Rosemary McCoy, a black woman, is wearing a colorful gold, red and green dashiki and matching headdress

Rosemary McCoy, 61, a former real estate professional, lost her right to vote when Florida Gov. Ron DeSantis signed Senate Bill 7066. Photo: Claire Goforth

By Claire Goforth

JACKSONVILLE, Fla. — Ten years ago, Rosemary McCoy never would have imagined that today she’d be in a Jacksonville library, tears streaming down her face, as she tells a stranger how it feels to be disenfranchised.

Then she was a real estate professional with two decades’ experience, a wife, mother of two, an average, everyday citizen living a good life.

Today she scrapes by on meager wages earned collecting petition signatures. Thanks to felony convictions in 2015 on charges associated with renting homes without authorization, the 61-year-old’s former life is long gone. So are her voting rights.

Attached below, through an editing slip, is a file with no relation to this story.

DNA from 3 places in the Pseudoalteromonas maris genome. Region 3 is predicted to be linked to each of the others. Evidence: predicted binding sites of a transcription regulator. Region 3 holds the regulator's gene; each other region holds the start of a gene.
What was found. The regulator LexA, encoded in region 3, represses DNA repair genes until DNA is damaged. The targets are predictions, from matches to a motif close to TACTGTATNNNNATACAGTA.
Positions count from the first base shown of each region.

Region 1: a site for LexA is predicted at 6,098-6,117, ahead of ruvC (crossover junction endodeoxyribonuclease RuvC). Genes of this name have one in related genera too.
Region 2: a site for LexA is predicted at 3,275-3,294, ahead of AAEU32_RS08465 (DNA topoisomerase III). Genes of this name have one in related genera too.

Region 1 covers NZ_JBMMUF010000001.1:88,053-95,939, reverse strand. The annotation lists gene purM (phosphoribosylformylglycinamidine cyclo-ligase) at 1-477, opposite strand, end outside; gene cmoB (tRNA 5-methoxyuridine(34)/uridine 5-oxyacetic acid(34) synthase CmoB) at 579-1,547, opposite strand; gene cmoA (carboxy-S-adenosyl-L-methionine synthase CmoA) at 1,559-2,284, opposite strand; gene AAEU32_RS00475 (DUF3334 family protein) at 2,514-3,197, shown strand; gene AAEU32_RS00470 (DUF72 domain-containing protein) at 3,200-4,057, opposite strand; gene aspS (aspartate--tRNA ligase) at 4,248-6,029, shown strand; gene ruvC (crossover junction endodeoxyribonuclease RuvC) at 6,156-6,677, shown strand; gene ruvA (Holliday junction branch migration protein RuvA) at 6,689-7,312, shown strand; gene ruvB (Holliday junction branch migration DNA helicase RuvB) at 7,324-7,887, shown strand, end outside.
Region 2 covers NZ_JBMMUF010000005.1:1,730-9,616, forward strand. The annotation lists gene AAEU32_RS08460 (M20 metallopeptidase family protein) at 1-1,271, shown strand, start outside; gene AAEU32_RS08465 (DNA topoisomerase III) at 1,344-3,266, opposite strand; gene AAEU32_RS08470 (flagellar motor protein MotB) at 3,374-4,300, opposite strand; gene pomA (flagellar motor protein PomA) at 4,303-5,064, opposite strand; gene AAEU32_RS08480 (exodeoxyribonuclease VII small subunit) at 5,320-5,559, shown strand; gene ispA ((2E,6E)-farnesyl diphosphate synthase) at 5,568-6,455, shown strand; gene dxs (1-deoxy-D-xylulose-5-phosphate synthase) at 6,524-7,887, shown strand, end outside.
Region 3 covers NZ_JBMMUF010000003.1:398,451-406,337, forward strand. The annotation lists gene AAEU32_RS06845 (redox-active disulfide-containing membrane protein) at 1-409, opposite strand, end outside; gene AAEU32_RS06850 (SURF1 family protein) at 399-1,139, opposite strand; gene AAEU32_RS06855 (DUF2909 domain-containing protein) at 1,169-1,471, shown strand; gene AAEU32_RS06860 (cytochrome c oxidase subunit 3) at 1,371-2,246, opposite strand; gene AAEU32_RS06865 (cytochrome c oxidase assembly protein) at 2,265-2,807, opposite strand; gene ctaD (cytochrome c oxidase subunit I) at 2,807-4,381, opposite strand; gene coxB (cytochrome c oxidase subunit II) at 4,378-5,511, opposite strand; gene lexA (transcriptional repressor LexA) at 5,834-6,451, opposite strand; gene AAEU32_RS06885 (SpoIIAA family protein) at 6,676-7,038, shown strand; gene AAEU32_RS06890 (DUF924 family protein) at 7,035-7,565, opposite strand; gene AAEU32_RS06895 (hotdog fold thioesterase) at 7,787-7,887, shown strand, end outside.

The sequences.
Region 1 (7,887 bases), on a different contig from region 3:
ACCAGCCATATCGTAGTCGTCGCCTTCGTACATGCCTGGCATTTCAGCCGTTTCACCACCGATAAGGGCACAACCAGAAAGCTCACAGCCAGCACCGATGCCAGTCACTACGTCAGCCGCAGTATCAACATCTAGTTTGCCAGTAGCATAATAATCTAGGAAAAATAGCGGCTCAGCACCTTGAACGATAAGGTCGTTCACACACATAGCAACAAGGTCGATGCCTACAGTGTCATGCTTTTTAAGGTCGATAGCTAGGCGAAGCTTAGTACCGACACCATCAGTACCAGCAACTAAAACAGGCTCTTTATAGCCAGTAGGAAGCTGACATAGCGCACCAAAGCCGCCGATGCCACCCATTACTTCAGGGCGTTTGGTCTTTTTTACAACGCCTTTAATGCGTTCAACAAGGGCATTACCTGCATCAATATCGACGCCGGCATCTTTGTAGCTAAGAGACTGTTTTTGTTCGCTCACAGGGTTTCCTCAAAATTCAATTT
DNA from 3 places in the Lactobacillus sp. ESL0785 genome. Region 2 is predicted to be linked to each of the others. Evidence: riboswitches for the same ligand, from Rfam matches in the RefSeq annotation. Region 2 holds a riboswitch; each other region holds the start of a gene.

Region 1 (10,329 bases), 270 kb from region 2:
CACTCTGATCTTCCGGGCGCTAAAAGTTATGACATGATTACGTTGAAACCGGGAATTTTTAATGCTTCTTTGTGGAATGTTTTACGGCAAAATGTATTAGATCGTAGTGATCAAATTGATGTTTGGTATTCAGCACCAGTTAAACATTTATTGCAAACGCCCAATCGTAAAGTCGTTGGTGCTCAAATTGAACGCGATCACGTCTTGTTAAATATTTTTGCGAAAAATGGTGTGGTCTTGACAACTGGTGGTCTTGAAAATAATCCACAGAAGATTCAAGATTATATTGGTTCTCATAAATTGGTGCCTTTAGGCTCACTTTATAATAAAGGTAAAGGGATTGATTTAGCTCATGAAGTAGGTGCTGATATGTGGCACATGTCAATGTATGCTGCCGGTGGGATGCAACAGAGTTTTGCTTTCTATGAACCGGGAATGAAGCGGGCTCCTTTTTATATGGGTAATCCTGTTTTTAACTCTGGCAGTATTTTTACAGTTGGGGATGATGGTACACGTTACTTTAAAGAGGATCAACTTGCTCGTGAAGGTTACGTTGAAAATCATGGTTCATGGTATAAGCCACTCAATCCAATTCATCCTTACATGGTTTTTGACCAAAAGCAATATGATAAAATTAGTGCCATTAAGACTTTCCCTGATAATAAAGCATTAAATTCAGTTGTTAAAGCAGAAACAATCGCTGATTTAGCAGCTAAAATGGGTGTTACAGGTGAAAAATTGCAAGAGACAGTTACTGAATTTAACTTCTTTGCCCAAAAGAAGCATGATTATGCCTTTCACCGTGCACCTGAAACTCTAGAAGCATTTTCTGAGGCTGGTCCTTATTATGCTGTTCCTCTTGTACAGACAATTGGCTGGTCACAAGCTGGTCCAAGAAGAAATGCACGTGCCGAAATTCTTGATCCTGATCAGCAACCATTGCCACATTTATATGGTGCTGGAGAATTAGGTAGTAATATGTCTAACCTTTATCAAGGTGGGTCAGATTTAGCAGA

alt text: Florida: Smiling man in striped shirt raises forefinger in air as man in suit has arm around shoulder. Both are graying with beard and mustache.
Clifford Williams (left) and Nathan Myers leave the Duval County Courthouse in Jacksonville, Fla., after being exonerated. Photo: Innocence Project of Florida

By Claire Goforth

JACKSONVILLE, Fla. — Two grey-haired men listened silently in Courtroom 505 of the Duval County Courthouse on March 28 as Judge Angela M. Cox uttered the words that they’d waited the better part of 50 years to hear: “The indictments against you have been dismissed and you are free to go.”

After spending more than 42 years in prison for murder and attempted murder, with that pronouncement Nathan Myers and Clifford Williams took their place in Florida history as the first people to be exonerated by a prosecutor-led effort.